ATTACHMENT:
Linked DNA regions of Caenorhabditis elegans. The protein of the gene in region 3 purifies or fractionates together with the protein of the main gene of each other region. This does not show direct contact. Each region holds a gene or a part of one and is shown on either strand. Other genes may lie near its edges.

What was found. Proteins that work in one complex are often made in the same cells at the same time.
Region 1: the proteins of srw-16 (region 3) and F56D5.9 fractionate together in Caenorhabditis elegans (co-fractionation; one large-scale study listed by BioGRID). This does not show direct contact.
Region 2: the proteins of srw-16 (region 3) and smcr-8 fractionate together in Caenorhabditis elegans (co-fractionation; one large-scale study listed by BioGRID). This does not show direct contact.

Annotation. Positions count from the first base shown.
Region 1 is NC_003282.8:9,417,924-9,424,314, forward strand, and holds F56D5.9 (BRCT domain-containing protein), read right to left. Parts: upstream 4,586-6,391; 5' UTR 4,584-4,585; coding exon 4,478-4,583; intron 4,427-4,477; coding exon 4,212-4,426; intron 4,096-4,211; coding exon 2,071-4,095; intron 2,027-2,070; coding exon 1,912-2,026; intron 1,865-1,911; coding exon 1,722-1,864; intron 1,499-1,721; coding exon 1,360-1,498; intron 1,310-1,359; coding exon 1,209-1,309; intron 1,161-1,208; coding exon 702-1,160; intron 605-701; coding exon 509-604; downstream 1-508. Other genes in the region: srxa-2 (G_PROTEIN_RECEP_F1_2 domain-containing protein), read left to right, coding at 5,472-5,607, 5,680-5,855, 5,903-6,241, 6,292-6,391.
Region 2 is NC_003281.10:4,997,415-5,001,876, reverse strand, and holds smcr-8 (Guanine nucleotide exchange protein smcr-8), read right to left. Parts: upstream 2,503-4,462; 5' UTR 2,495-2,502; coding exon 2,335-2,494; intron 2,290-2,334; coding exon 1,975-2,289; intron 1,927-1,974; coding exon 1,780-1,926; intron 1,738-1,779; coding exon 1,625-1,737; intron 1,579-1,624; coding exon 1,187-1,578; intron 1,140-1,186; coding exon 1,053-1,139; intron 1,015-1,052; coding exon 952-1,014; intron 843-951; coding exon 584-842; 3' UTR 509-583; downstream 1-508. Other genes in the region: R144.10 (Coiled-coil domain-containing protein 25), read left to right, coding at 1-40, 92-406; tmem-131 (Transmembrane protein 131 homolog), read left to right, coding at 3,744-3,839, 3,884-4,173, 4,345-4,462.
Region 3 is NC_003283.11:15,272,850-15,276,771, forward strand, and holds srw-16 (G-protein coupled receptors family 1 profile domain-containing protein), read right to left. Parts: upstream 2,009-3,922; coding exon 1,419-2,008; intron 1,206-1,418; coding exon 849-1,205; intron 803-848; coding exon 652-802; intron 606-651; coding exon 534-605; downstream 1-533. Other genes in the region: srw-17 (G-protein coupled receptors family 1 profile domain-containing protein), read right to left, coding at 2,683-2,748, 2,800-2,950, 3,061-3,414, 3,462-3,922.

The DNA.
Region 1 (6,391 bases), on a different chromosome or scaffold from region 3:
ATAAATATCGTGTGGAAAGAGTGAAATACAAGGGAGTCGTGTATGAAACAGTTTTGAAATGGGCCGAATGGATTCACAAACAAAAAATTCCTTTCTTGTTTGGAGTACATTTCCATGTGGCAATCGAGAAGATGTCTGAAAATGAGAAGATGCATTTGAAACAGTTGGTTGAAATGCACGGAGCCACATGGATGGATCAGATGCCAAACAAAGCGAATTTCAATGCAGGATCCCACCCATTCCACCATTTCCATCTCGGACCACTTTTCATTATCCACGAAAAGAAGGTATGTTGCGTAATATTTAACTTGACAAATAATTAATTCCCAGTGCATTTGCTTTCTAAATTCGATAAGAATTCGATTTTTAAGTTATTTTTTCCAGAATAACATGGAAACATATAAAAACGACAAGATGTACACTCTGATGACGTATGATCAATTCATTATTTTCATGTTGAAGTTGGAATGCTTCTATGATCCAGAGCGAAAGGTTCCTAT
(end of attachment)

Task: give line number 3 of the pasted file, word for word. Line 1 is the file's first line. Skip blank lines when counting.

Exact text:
Region 1: the proteins of srw-16 (region 3) and F56D5.9 fractionate together in Caenorhabditis elegans (co-fractionation; one large-scale study listed by BioGRID). This does not show direct contact.